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Fraser was born just as the American Revolution was breaking out in Mapletown, New York. His father was in the British Army and was captured during the battle of Saratoga and died as a prisoner. Like many other loyalists families, Fraser's headed North to the remaining British Colonies and settled at Cadillac Quebec. Like many other young loyalists, Fraser was swept up by the Northwest Company at an early age and followed two of his uncles into the fur trading business.

He was sent west and spent 13 years in the Northwest Companies Athabasca Department where he go to know Alexander Mackenzie. He worked hard and did well and by 1801 at the age of 24 he was made a full partner in the company. Mackenzie's trips had opened up the West and North and Fraser was given the job of exploiting these new lands by setting up trading posts and generating business.

In the fall of 1805, Fraser established his first trading post called Rocky Mountain Portage House on the Peace River. He carried on throughout the winter and named the new lands west of the Rockies New Caledonia after his ancestral home in Scotland. He also established another trading post at Fort McLeod after traveling along the Pack River. He continued to oversee the establishment of trading posts and quickly built a network of posts and routes to expedite the gain of and transportation out of furs. In 1807 he established Fort George which later became Prince George and was ready by the spring of 1808 for his run down the river which bears his name - the Fraser.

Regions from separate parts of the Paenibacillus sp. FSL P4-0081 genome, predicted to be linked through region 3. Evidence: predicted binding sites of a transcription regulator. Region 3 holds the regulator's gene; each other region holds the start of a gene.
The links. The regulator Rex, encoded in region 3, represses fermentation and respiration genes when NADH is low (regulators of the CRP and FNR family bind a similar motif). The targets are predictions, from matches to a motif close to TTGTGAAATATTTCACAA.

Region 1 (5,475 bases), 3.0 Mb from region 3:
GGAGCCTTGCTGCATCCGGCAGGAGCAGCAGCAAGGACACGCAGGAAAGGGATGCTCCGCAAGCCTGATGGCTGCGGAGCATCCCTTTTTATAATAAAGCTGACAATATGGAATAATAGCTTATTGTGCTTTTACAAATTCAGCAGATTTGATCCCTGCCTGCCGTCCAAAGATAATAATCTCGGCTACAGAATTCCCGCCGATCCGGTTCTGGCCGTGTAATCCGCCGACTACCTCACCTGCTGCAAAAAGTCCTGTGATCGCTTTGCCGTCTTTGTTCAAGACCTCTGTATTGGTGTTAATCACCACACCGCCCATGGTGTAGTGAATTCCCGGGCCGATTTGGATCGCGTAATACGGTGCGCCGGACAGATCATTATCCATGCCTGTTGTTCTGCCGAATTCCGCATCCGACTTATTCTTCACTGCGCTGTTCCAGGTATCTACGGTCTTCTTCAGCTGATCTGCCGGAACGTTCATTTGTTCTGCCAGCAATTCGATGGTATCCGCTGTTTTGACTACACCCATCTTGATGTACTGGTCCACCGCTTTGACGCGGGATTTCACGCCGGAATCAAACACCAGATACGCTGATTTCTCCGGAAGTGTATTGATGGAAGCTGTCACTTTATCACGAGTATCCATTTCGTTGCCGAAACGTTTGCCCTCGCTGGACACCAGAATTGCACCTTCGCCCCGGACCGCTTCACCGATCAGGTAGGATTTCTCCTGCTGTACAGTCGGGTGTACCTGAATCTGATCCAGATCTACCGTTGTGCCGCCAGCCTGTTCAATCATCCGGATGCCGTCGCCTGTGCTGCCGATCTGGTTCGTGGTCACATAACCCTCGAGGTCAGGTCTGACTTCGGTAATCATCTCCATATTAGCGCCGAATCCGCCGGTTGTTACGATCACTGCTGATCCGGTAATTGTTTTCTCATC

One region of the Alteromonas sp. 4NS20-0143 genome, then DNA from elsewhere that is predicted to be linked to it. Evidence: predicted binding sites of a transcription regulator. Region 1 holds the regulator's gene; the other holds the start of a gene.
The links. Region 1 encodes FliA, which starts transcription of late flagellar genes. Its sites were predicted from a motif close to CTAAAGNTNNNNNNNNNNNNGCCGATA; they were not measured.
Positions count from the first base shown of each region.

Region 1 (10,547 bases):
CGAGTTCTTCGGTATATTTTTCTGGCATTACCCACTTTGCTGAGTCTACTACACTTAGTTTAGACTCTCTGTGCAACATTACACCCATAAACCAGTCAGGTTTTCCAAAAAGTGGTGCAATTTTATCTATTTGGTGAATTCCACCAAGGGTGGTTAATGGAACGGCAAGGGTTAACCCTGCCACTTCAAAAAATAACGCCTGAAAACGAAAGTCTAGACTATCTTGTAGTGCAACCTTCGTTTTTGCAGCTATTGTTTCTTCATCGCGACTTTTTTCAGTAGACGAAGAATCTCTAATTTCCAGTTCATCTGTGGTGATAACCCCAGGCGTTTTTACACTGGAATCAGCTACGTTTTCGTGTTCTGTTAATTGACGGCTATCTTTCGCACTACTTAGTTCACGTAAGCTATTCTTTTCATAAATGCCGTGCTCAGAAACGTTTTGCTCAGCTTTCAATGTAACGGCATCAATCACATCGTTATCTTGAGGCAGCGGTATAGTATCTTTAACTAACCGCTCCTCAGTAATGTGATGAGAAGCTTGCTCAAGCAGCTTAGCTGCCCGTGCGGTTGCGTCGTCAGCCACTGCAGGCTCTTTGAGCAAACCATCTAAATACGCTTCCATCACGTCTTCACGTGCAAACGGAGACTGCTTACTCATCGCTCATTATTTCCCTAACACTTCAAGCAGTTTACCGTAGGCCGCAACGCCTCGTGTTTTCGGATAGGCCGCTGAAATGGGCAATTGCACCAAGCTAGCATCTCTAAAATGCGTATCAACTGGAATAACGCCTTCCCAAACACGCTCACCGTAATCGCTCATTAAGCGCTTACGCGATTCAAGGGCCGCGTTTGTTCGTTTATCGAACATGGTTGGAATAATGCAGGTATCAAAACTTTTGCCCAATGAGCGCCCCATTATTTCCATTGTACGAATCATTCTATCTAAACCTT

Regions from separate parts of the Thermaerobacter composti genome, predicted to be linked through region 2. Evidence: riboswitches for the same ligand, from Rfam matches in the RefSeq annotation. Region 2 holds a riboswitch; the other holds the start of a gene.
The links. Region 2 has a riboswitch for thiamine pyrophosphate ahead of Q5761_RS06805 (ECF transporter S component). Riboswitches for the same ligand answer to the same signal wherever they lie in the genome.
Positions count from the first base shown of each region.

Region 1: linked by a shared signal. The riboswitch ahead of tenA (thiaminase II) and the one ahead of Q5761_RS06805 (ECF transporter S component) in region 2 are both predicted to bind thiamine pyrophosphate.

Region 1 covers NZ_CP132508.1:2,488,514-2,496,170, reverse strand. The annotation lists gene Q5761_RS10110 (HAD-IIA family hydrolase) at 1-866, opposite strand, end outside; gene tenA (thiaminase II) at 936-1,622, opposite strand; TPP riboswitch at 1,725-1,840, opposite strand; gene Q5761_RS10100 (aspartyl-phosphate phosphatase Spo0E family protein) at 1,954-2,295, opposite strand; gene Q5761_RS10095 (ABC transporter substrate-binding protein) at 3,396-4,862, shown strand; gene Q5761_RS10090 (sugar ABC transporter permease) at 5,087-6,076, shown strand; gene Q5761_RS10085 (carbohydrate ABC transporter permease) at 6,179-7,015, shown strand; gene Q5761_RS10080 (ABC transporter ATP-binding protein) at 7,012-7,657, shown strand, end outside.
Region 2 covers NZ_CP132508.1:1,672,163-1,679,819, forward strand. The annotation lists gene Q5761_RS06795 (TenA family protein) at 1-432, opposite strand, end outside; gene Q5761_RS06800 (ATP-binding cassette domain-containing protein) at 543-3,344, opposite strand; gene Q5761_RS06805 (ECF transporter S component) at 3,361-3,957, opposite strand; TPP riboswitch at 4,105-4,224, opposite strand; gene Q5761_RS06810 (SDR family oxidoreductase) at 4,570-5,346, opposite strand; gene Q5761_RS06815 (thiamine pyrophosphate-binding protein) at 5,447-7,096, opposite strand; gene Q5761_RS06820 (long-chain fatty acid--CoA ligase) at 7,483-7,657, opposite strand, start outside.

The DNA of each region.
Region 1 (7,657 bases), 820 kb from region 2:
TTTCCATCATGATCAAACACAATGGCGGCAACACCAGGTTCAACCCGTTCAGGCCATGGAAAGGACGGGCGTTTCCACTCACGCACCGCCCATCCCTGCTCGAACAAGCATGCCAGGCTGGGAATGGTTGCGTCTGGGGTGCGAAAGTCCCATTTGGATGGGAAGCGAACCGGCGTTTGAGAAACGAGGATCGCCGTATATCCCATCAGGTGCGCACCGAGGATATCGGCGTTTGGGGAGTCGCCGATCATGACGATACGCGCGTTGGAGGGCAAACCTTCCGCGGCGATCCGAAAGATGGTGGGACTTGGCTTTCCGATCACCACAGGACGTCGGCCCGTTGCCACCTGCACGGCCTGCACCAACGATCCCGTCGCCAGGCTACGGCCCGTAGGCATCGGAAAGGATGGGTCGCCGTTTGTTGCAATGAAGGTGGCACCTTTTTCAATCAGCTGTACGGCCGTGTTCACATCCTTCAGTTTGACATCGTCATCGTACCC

Like Mackenzie, he too thought that the Fraser was actually the Columbia River and that he would reach the Pacific much further south. On May 28, 1808 he departed Fort George with 24 men. Fraser was careful to build good relationships with the native people he met and traveled down the first part of the Fraser which was relatively smooth without incitement. From Lillooet on things began to change. The river became much rougher and in some places impassable by boat. He had to portage around these rapids and in some cases along sheer rock faces, to get downstream. When he reached present day hope the river opened up into a large valley and flowed gently down to the Straits of Georgia. The journey did begin to turn sour at this point due to one Indian band which was aggressive and attacked Fraser and his men. These were the Musqueam who lived in present day Vancouver. Fraser was forced to return quickly up the river where his ordeal was picked up on by previously neutral bands who had now become hostile. Fraser was able to get his men through this trouble and by August 6, 1808 they had returned to Prince George. Fraser knew that the river he had just travelled was not the Columbia because it's mouth was too far North.

Fraser spent another 11 years working for the Northwest Fur Company in which time he became embroiled in the Battle of Seven Oaks which was between the Northwest and Hudson Bay Companies. He was captured by the HBC forces and sent back East to stand trial. Once back East he was released and later acquitted of all charges. He returned to the Northwest but in 1818 he left forever and settled in Cornwell Ontario. He married in 1820 and had 8 children which reached maturity and lived a long life ending on August 18, 1862.

He was one of the last surviving partners of the Northwest Fur Company and served a brief stint as Captain in the 1st Regiment during the rebellions of 1837. Like Mackenzie and Thompson, Fraser was one of the true explorers who opened up the country and made Canada what it is today.